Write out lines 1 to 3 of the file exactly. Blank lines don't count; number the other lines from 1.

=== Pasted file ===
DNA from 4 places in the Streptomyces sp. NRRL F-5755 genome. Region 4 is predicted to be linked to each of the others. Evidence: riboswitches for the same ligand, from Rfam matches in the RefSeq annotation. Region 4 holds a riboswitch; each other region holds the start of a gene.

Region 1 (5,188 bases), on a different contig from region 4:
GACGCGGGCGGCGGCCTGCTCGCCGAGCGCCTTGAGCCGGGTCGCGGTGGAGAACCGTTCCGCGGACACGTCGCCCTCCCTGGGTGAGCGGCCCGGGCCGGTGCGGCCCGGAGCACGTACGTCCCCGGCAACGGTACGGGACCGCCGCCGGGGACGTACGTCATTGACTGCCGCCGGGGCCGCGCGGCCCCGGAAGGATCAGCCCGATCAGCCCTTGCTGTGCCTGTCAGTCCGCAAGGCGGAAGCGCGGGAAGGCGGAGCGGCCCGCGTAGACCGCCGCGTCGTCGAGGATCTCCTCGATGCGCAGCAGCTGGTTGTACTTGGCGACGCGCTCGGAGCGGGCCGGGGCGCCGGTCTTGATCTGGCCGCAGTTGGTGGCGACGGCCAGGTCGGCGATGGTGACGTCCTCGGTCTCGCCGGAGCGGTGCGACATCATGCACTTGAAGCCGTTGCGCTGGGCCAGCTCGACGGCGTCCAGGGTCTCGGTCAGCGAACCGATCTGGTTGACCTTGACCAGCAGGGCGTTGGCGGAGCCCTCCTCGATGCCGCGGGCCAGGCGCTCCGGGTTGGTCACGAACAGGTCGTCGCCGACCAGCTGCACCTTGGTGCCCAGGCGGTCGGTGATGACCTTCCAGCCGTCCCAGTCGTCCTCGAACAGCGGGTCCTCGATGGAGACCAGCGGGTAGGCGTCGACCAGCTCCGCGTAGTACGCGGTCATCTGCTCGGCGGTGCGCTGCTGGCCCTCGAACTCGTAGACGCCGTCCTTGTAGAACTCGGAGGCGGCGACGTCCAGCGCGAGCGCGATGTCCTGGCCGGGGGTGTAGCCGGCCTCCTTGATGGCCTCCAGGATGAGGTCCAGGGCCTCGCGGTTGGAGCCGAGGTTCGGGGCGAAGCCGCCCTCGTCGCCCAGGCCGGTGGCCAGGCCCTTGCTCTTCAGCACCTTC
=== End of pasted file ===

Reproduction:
DNA from 4 places in the Streptomyces sp. NRRL F-5755 genome. Region 4 is predicted to be linked to each of the others. Evidence: riboswitches for the same ligand, from Rfam matches in the RefSeq annotation. Region 4 holds a riboswitch; each other region holds the start of a gene.

Region 1 (5,188 bases), on a different contig from region 4:
GACGCGGGCGGCGGCCTGCTCGCCGAGCGCCTTGAGCCGGGTCGCGGTGGAGAACCGTTCCGCGGACACGTCGCCCTCCCTGGGTGAGCGGCCCGGGCCGGTGCGGCCCGGAGCACGTACGTCCCCGGCAACGGTACGGGACCGCCGCCGGGGACGTACGTCATTGACTGCCGCCGGGGCCGCGCGGCCCCGGAAGGATCAGCCCGATCAGCCCTTGCTGTGCCTGTCAGTCCGCAAGGCGGAAGCGCGGGAAGGCGGAGCGGCCCGCGTAGACCGCCGCGTCGTCGAGGATCTCCTCGATGCGCAGCAGCTGGTTGTACTTGGCGACGCGCTCGGAGCGGGCCGGGGCGCCGGTCTTGATCTGGCCGCAGTTGGTGGCGACGGCCAGGTCGGCGATGGTGACGTCCTCGGTCTCGCCGGAGCGGTGCGACATCATGCACTTGAAGCCGTTGCGCTGGGCCAGCTCGACGGCGTCCAGGGTCTCGGTCAGCGAACCGATCTGGTTGACCTTGACCAGCAGGGCGTTGGCGGAGCCCTCCTCGATGCCGCGGGCCAGGCGCTCCGGGTTGGTCACGAACAGGTCGTCGCCGACCAGCTGCACCTTGGTGCCCAGGCGGTCGGTGATGACCTTCCAGCCGTCCCAGTCGTCCTCGAACAGCGGGTCCTCGATGGAGACCAGCGGGTAGGCGTCGACCAGCTCCGCGTAGTACGCGGTCATCTGCTCGGCGGTGCGCTGCTGGCCCTCGAACTCGTAGACGCCGTCCTTGTAGAACTCGGAGGCGGCGACGTCCAGCGCGAGCGCGATGTCCTGGCCGGGGGTGTAGCCGGCCTCCTTGATGGCCTCCAGGATGAGGTCCAGGGCCTCGCGGTTGGAGCCGAGGTTCGGGGCGAAGCCGCCCTCGTCGCCCAGGCCGGTGGCCAGGCCCTTGCTCTTCAGCACCTTC